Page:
What are Symbols? Objects? New primitive type?

Kevin Gadd kevin.gadd at gmail.com
Sat Apr 13 10:21:30 PDT 2013

'new Number' and 'new String' are also functionally useful to a degree -
I've had reason to use both in my compiler's runtime library, either to
allow returning a value from a constructor or to assign properties to a

It sounds like 'new Symbol' will never be functionally useful because it
won't actually produce a valid symbol, in the wrapper case? If so, I agree
that it makes sense to ensure that developers never try to use that
particular construct and expect it to work. I also agree that in JS, my
first instinct would be 'new Symbol' to get a symbol, so having that
silently do the wrong thing would not be desirable. Poisoning toString
sounds like an okay solution too, as long as it is relatively
straightforward to figure out *why* your toString has become poisoned -
given no toString, it becomes kind of difficult to figure out (via stock JS
debugging tools) that 'oh, I created a symbol object wrapper instead of a
symbol' is your problem. (This is, to be fair, also a problem with the
other primitive wrapper objects)

On Sat, Apr 13, 2013 at 7:29 AM, Claude Pache <claude.pache at gmail.com>wrote:

> Le 13 avr. 2013 à 15:25, Andreas Rossberg <rossberg at google.com> a écrit :
> > On 13 April 2013 13:36, Claude Pache <claude.pache at gmail.com> wrote:
> >>
> >>
> >> Le 13 avr. 2013 à 09:56, Andreas Rossberg <rossberg at google.com> a
> écrit :
> >>
> >>> On 13 April 2013 00:35, Allen Wirfs-Brock <allen at wirfs-brock.com>
> wrote:
> >>>> <snip>
> >>>>
> >>>> Regarding #3
> >>>>
> >>>> The biggest footgun is if
> >>>> new Symbol()
> >>>> creates a Symbol wrapper.  However,
> >>>> new Symbol()
> >>>> returning a primitive values would be unlike anything we currently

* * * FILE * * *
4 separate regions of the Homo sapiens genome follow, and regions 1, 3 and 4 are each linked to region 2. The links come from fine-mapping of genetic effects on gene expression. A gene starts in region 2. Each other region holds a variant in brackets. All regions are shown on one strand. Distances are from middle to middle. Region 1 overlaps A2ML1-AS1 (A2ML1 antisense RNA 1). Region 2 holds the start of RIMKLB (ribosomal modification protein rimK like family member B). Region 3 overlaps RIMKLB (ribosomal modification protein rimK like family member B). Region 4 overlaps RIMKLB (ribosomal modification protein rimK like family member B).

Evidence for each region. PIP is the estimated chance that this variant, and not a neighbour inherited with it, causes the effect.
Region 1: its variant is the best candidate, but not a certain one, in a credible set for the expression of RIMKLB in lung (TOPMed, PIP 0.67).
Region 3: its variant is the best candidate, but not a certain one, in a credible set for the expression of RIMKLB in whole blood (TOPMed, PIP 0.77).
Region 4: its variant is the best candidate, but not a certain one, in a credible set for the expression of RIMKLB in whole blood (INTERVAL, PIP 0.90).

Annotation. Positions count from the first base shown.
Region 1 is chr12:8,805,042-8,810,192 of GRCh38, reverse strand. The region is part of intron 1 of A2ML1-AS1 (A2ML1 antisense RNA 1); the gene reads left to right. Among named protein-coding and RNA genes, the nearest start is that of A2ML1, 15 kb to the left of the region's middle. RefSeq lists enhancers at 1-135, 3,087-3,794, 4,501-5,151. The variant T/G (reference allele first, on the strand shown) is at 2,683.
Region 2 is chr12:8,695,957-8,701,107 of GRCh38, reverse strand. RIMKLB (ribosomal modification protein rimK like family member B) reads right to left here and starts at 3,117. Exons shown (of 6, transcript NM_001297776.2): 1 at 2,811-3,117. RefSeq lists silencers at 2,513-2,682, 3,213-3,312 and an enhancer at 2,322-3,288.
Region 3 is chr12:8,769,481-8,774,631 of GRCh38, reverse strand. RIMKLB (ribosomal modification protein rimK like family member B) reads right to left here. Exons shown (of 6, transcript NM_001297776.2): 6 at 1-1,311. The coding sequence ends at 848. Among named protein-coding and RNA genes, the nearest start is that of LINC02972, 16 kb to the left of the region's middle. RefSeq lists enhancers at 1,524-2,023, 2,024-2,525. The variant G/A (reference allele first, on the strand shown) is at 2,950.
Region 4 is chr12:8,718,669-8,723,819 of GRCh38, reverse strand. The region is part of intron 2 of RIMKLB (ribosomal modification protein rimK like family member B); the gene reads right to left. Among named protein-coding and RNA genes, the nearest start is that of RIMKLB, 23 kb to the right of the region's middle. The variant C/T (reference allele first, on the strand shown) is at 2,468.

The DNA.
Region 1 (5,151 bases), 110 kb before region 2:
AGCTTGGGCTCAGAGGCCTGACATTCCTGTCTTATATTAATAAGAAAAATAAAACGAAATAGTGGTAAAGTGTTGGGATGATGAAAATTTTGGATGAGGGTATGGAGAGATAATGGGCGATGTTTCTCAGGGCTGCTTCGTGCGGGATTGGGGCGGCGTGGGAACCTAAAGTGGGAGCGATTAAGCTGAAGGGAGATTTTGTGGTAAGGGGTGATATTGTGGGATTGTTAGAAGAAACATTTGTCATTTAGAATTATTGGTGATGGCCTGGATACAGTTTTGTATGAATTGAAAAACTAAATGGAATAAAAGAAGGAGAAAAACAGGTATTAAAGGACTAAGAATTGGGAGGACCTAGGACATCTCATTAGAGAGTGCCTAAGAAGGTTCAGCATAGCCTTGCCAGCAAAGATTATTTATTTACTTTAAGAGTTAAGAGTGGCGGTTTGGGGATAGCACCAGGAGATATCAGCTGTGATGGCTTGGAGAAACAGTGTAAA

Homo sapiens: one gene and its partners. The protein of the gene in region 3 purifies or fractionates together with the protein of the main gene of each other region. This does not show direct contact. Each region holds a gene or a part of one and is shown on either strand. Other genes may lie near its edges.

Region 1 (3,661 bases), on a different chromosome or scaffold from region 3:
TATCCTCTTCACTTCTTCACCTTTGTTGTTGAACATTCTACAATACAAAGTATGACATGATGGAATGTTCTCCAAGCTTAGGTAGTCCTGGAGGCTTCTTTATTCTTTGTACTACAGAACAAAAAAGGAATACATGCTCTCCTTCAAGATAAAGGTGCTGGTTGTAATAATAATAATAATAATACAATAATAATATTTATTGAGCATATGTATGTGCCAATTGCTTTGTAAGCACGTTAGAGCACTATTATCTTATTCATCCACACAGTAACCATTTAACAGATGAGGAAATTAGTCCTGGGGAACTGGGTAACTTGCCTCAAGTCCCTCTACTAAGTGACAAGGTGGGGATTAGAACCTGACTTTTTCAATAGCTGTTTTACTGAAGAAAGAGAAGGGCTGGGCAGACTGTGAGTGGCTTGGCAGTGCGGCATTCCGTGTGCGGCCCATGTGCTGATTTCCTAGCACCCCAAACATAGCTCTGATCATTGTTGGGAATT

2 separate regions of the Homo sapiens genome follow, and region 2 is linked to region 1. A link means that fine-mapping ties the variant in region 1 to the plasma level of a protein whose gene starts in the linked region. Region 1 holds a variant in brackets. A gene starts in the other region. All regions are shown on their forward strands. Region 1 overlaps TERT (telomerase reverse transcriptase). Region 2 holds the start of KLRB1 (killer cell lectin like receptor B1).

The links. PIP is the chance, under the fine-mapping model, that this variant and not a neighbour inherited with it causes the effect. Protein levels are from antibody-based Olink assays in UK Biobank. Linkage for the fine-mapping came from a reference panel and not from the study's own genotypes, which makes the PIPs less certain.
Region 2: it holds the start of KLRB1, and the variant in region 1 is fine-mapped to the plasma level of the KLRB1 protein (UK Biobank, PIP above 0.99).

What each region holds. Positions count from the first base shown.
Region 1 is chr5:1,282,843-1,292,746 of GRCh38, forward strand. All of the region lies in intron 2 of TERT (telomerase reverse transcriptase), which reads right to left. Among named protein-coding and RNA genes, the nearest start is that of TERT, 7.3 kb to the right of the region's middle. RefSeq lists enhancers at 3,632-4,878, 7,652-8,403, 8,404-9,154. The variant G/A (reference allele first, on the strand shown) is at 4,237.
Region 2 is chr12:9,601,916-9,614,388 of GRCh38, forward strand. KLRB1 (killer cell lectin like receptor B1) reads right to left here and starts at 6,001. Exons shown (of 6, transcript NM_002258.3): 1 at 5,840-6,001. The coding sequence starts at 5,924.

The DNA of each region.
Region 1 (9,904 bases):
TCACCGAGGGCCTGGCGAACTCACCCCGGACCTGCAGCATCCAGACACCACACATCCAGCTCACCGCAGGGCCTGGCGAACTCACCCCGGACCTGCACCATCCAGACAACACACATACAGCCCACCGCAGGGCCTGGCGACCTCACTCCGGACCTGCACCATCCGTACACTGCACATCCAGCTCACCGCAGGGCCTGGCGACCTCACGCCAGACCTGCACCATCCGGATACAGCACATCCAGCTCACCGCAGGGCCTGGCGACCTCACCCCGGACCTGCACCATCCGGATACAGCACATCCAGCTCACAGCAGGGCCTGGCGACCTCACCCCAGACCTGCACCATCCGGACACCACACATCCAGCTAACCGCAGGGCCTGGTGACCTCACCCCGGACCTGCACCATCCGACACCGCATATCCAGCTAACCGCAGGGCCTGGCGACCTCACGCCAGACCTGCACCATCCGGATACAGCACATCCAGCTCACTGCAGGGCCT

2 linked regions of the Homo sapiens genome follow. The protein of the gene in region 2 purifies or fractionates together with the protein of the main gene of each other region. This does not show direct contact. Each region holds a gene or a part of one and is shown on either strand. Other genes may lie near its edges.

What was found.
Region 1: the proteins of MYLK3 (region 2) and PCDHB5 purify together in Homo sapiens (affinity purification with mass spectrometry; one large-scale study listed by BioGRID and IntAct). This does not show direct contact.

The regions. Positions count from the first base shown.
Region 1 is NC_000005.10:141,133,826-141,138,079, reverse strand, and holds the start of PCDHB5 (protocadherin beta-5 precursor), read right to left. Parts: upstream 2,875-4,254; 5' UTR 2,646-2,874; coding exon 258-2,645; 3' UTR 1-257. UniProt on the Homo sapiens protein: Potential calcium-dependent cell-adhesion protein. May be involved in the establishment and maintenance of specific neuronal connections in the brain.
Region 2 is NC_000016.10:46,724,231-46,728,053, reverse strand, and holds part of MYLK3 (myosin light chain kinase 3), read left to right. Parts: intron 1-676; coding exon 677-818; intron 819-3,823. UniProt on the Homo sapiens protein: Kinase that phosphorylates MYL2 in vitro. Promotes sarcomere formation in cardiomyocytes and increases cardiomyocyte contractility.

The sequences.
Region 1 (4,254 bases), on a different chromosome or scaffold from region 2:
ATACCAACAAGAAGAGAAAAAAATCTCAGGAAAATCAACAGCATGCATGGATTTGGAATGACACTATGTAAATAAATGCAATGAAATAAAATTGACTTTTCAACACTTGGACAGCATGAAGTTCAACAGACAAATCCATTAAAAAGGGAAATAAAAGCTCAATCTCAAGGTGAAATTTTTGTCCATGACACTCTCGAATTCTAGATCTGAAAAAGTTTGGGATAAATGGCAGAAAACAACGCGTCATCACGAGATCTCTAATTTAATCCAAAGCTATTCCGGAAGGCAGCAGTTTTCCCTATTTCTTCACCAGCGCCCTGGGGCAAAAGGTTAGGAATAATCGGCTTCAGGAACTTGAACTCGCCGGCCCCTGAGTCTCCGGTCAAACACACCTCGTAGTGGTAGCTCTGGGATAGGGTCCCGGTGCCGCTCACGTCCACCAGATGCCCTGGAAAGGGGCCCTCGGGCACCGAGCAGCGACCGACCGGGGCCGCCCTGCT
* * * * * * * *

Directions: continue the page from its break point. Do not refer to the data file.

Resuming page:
> have in
> >>>> the language
> >>>
> >>> I agree, it has to be the former. But what footgun are you seeing
> >>> there? Any attempt to use a wrapper as a key throws under the
> >>> agreed-upon semantics, so I don't see the issue.
> >>
> >> As a JS programmer, I will be very tempted to write `new Symbol` to get
> a new symbol. The issue is that you get an error in a different line of
> code from where the problem lies, and you have to be fond of the subtle
> distinction between value and object wrapper (which is a feature we never
> use in our daily coding) to understand what is happening without external
> help.
> >
> > While that is true, and unfortunate, it also is the case for pretty
> > much every other mistake you can make in JavaScript (or any dynamic
> > language, for that matter) -- and there are far more subtle ones in
> > that class. So I'm not convinced that this particular case justifies
> > special casing.
> >
> > /Andreas
> The idea is simply to avoid adding footguns for new features, even if we
> can't remove the existing ones.
> Regarding the issue discussed here, let me elaborate:
> Until now, `new Primitive`, where `Primitive` is `Number`, `String` or
> `Boolean` is, in practice, not a problem, because you never need to create
> a new number, string or boolean that way. (You can use `Primitive` as a
> function for typecasting, but it is not felt as the same thing as creating
> a new value.) Things are different with symbols, so the `new Symbol`
> footgun is practically a new type of footgun.
> Note also that `new Date`, `new RegExp`, `new Map`, etc., work as
> intuitively expected, and, if I have correctly followed the last
> discussions, `function* gen() { /* ... */}; myIterator = new gen` (meaning:
> "I want to get a *new* iterator from that generator function") would also
> work.
> I do agree that special-casing should be avoided. Therefore, I think we
> should make a rule: `new Primitive` should throw for primitive types,
> except for legacy numbers, booleans and strings (Don't Break The Web) for
> which it is not a real issue.
> —Claude
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